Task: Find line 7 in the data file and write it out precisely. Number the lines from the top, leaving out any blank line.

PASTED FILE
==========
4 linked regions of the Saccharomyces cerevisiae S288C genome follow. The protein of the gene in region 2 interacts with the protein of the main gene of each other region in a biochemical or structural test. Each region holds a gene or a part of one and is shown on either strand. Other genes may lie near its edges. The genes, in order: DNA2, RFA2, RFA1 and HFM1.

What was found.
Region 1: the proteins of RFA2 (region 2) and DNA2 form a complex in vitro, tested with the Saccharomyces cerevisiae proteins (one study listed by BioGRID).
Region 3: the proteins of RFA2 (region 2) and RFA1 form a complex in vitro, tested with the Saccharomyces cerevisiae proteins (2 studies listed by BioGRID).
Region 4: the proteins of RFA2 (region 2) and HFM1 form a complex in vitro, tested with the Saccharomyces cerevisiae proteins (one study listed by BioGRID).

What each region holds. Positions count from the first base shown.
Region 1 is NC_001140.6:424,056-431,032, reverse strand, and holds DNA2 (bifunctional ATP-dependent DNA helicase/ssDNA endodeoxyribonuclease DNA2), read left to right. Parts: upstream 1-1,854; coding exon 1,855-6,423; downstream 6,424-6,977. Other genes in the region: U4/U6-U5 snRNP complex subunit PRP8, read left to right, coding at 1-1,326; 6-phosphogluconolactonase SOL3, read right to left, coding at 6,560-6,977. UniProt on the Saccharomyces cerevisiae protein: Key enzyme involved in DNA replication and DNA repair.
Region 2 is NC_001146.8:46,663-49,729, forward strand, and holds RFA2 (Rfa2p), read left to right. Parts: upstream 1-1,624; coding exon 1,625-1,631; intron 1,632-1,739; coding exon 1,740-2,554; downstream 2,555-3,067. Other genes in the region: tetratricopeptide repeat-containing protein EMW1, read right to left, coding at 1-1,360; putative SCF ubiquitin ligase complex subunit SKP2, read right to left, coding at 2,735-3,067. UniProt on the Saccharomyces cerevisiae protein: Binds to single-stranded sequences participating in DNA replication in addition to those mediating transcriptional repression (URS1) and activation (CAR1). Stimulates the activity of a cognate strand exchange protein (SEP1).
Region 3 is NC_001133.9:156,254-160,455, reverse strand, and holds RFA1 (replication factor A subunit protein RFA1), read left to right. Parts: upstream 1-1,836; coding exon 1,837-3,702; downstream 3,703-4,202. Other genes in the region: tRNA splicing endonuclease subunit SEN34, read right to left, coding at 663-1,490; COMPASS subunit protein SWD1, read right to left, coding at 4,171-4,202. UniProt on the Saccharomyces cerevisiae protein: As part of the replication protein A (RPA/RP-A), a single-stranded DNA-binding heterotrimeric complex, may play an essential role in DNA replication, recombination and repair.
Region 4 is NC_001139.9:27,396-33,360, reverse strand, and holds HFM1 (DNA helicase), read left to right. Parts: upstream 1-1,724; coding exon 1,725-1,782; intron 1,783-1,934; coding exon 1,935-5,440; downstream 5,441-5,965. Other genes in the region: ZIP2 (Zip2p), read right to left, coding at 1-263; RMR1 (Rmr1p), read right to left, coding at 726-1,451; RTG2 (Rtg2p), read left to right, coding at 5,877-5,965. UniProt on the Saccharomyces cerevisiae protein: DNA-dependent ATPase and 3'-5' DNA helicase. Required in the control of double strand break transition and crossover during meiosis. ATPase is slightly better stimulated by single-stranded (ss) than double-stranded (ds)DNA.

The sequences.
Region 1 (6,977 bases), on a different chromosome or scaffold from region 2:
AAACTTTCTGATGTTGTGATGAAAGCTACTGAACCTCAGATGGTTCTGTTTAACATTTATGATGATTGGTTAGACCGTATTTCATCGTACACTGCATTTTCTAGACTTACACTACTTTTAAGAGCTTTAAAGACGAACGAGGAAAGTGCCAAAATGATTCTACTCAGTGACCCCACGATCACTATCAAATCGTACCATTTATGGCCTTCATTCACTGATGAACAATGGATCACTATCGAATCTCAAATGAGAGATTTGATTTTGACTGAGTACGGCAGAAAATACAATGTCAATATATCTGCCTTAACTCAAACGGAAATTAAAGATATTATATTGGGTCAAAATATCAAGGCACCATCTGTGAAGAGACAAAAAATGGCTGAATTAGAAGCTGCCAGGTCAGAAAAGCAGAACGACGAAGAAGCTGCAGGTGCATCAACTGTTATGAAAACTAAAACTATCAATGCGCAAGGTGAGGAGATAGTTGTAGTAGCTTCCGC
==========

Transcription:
Region 1 is NC_001140.6:424,056-431,032, reverse strand, and holds DNA2 (bifunctional ATP-dependent DNA helicase/ssDNA endodeoxyribonuclease DNA2), read left to right. Parts: upstream 1-1,854; coding exon 1,855-6,423; downstream 6,424-6,977. Other genes in the region: U4/U6-U5 snRNP complex subunit PRP8, read left to right, coding at 1-1,326; 6-phosphogluconolactonase SOL3, read right to left, coding at 6,560-6,977. UniProt on the Saccharomyces cerevisiae protein: Key enzyme involved in DNA replication and DNA repair.